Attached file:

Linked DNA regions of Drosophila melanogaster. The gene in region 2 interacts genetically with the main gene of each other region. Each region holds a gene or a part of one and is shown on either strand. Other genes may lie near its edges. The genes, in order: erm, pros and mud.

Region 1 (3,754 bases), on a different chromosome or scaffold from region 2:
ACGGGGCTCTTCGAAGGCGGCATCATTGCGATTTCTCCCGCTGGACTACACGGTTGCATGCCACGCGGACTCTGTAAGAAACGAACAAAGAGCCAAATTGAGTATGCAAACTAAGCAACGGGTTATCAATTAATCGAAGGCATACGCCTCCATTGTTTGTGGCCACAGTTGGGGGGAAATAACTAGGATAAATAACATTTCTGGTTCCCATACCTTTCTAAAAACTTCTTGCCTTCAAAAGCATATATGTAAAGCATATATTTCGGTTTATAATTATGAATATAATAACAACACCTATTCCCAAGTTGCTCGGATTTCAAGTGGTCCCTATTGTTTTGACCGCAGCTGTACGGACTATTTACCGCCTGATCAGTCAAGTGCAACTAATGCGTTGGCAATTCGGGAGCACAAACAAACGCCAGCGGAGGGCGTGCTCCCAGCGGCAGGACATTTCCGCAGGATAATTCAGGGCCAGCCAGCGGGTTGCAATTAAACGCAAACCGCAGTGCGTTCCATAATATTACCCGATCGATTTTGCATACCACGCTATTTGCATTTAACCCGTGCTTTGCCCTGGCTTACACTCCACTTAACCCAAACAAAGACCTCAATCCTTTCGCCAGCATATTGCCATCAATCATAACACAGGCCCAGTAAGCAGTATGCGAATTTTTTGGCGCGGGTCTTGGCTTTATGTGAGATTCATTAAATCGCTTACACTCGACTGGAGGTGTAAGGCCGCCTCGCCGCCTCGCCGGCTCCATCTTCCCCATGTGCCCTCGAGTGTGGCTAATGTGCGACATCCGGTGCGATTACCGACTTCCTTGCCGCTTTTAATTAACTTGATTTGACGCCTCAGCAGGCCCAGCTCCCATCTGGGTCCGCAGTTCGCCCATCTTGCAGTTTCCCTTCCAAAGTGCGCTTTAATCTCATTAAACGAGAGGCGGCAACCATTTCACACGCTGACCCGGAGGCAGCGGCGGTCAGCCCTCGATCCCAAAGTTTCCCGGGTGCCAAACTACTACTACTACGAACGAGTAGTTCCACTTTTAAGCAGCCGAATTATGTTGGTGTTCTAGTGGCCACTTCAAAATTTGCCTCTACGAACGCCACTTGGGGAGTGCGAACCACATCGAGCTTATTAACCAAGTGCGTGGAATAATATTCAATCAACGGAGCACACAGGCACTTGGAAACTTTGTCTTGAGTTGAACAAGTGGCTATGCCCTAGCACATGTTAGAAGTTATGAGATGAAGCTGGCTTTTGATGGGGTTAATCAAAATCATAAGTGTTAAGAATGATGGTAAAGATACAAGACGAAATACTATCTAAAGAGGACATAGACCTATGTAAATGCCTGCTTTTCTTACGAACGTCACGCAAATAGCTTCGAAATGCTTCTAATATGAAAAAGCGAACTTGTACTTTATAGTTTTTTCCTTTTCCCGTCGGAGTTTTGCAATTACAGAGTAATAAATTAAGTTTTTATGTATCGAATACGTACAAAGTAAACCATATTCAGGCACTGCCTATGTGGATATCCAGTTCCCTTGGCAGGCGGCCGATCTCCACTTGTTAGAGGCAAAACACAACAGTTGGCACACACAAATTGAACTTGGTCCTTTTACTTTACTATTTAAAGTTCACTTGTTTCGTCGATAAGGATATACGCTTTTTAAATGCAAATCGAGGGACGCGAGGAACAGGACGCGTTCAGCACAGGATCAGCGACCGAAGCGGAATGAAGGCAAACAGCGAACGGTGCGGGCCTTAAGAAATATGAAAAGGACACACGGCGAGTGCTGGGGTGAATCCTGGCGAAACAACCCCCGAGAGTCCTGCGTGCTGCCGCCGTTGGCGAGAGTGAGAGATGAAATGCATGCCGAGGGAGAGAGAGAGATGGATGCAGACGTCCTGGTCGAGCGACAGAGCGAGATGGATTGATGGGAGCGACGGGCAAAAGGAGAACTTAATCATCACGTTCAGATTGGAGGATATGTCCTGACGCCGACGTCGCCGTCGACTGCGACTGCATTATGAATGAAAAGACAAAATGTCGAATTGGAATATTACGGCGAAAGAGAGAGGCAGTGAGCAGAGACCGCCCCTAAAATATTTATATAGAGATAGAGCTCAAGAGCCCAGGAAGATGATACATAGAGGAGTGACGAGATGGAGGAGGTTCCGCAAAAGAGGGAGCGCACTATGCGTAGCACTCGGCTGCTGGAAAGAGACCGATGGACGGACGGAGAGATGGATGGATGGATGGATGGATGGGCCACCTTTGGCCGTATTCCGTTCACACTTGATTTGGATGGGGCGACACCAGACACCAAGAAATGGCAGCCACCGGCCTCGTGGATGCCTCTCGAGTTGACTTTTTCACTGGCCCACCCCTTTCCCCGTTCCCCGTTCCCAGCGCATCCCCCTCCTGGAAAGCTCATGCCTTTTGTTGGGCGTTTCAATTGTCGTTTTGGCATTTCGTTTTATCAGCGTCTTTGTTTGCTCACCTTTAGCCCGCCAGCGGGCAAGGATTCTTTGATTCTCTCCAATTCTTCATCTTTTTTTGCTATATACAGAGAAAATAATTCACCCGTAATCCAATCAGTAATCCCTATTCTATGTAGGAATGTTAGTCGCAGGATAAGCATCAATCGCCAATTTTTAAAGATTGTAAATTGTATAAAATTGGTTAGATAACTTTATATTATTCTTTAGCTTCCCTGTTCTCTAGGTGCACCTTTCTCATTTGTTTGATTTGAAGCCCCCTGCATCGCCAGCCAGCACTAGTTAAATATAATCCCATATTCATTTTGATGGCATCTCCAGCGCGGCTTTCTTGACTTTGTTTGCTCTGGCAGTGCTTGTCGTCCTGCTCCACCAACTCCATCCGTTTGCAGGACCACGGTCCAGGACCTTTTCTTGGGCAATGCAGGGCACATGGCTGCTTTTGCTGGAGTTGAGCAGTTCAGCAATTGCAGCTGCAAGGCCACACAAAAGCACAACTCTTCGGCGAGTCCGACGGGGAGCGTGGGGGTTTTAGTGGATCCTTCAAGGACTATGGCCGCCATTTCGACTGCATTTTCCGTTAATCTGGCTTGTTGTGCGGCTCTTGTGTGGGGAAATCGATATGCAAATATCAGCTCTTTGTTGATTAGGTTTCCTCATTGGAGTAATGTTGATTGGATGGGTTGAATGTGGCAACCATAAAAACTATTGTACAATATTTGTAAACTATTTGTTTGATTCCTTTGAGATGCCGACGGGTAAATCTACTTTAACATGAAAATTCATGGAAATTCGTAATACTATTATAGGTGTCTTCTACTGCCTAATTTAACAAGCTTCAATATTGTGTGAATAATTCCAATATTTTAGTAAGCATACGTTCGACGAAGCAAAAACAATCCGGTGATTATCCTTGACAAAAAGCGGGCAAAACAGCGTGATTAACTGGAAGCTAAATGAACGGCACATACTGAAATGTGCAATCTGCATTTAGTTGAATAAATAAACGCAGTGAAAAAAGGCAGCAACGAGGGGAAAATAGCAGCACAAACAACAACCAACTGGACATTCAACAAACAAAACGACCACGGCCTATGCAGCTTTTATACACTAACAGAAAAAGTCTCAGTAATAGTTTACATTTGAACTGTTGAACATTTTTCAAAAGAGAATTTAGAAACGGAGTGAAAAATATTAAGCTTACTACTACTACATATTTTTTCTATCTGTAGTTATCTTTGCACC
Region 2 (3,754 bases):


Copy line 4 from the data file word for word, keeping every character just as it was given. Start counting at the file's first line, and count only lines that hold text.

Region 2 (3,754 bases):